On December 17, 1835, many citizens wandered around the area of destruction,
while firemen continued to put out the last of the flames. Trading on the
stock exchange had been suspended and remained so for four more days. Looting
continued even as soldiers patrolled the streets to discourage it. Thick
smoke lingered, billowing throughout the neighborhood. The exhausted New
York firemen had been joined by volunteers from New Jersey, Westchester
and even Philadelphia and there was still plenty of work to be done.
The Great Fire of 1835 destroyed nearly 700 buildings. The area from Bond
Street to South Street and from Wall Street to Coenties Slip (as it was
called then) was in ashes. Most of the destroyed buildings were commercial
enterprises, including shops, warehouses, businesses and the like. Thousands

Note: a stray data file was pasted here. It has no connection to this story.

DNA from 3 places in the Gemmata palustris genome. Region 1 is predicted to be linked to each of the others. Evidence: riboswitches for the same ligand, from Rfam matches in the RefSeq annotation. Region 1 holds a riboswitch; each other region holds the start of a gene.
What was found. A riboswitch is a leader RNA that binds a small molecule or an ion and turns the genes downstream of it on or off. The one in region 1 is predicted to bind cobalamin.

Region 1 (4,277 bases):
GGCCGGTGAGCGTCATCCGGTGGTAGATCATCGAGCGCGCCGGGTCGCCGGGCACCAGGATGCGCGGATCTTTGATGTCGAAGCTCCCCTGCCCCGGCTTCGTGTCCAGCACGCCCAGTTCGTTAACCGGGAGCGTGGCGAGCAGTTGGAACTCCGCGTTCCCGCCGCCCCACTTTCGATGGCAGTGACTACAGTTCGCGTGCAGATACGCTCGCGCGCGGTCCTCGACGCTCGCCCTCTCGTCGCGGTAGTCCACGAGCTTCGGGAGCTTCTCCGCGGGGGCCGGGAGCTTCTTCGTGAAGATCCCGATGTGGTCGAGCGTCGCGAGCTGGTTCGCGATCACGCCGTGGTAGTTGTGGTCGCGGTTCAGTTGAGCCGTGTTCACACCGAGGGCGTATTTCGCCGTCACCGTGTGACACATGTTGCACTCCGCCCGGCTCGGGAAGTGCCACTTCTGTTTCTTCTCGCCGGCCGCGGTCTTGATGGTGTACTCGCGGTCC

of New Yorkers were out of work. Surprisingly, there were only two casualties
from amongst the slew of people—ranging from firefighters to observers
and looters— present at the fire. In contrast, four hundred people
would eventually be arrested for looting during the fire.
The damage was estimated at $20 million. All but three of the city’s
twenty-six fire insurance companies went bankrupt. The local papers spoke
about the fire’s effect on the country as a whole, viewing it as a
national tragedy, not one limited to the devastation of New York City. At
least in part, this was because New York had already become the nation’s
financial capital and the fire destroyed the financial heart of the city.
Nicholas Biddle, president of the Bank of the United States, promised the
city financial assistance if the national government would also agree to